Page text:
Rejoinder to the Manila Times’ column “Back to Bubble” by Mr. Ben D. Kritz
13 February 2015
MR. BEN D. KRITZ
The Manila Times
2/F Sitio Grande Building
409 A. Soriano Avenue
Dear Mr. Kritz:
We would like to respond to your column on 11 January 2015 in the Manila Times on the is-sue of “excessive number of official holidays” and their effects on business.
We certainly don’t agree that DOLE wage regulations—which you called “needlessly confus-ing”—should be blamed for employers’ extra payroll costs during holidays.
The DOLE infographic that you referred to is intended to provide workers and enterprises a quick reference, a guide, of the pay regulations during holidays and special (non-working) days, including pay for work rendered beyond eight hours. We assure you workers and em-ployers don’t call the DOLE hotline, or proceed to DOLE regional offices, and its attached agencies to say they are confused with pay regulations: they call or visit for help on how to do the math for holiday pay.
The DOLE issues wage regulations in response to the categories of non-working days ob-served in the Philippines. Proclamation No. 831, Series of 2014, declared 10 regular holidays, seven special (non-working) days, one special holiday for schools, and two holidays in ob-servance of Eid’l Adha and Eid’l Fit’r for 2015, a total of 20 holidays—12 regular and eight special holidays. In addition, Proclamation 936 declared January 15, 16 and 19 of this year as special non-working days in the National Capital Region, in view of the visit of Pope Francis.
The Labor Code entitles a worker to 100 percent of his regular wage during regular holidays, if unworked, and 200 percent of the regular wage, if worked. In the case of special non-working holidays, workers are entitled to 130 percent of their regular wage, only if work is rendered on these days. The Cost of Living Allowance (COLA) is included in the computa-tion of (regular) holiday pay.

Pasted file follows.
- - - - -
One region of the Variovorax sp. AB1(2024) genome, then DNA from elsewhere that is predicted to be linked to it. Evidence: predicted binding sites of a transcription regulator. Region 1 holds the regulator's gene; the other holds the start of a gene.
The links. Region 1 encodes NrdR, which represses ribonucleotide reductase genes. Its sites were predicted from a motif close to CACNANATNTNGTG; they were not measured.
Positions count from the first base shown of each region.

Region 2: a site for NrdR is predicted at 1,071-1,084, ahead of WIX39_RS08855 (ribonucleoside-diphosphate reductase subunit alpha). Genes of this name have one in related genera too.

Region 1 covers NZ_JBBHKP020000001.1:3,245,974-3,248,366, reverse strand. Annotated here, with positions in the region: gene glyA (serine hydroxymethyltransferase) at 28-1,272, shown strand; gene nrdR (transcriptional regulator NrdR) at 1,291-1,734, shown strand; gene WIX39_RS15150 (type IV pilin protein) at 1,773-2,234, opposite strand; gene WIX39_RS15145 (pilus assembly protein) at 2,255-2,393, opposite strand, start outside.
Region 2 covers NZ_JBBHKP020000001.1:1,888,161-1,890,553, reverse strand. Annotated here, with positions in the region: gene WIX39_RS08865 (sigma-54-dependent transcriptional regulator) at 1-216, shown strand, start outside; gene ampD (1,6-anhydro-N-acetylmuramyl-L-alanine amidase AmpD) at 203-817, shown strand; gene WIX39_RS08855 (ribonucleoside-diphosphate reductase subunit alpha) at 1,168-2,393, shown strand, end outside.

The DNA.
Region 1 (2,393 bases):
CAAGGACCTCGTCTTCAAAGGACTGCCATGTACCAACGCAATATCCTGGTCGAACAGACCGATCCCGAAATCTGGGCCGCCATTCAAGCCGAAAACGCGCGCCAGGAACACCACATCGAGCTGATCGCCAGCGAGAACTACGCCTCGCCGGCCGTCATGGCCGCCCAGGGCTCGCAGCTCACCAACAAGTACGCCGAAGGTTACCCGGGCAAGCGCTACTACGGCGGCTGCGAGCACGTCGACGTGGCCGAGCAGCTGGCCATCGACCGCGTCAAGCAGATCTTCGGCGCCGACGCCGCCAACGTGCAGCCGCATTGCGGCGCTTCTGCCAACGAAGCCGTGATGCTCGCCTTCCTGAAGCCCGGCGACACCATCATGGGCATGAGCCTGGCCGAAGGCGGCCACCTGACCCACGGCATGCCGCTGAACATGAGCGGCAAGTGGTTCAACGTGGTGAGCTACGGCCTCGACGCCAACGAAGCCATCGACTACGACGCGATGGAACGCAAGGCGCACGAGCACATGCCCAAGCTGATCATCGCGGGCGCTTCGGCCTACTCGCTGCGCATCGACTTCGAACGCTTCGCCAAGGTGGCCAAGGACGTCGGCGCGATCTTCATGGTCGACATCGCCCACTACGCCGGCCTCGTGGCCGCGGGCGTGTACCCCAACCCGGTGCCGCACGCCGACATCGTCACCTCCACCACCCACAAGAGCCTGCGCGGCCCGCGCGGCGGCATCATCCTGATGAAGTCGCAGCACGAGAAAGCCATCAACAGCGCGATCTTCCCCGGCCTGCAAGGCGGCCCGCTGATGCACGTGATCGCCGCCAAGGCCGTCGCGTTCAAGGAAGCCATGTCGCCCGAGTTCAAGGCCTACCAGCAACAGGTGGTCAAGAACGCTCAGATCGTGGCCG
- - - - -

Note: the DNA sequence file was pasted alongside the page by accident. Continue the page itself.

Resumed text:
Workers benefit from the observance of holidays because it gives them respite from the daily routine and demands of work. It allows workers to spend time with the family, and to engage in recreational and cultural activities that contribute to greater work-life balance. These ac-tivities also stimulate consumption which means profits for enterprises and revenues, in the form of taxes, for government.
We agree that higher labor costs affect businesses, especially more seriously the micro, small, and medium enterprises (MSMEs) which comprise 99 percent of the 900,000 establishments nationwide.
MSMEs have relatively limited capacity to absorb additional labor costs and when they are forced to continue operations even during the holidays, the additional costs are almost entire-ly passed on to consumers through higher prices. Higher prices, in turn, may erode MSMEs’ competitiveness, on one hand, and may discourage consumption, on the other hand. Variabil-ity in the number and scheduling of holidays may also affect the capability of firms to coor-dinate a mutually-desired equilibrium of wages and labor hours.
Lastly, the DOLE has repeatedly called for a balanced approach to the crafting of legislative measures on additional non-working holidays as more holidays affect the overall productivity and competitiveness of the Philippine economy, particularly on labor and employment.
The Philippines, next to Cambodia, has the most number of national holidays among ASEAN member-states. The Philippines, however, grants the least number of annual leave benefits (5 days) compared to Cambodia (18 days), Malaysia (8-16 days), Lao (15 days), Brunei (7-14 days), Myanmar (10-14 days), Vietnam (12 days), Indonesia (12 days), Singapore (7 days) and Thailand (6 days).
Thank you for your kind consideration of this rejoinder.
(Sgd.) ROSALINDA DIMAPILIS-BALDOZ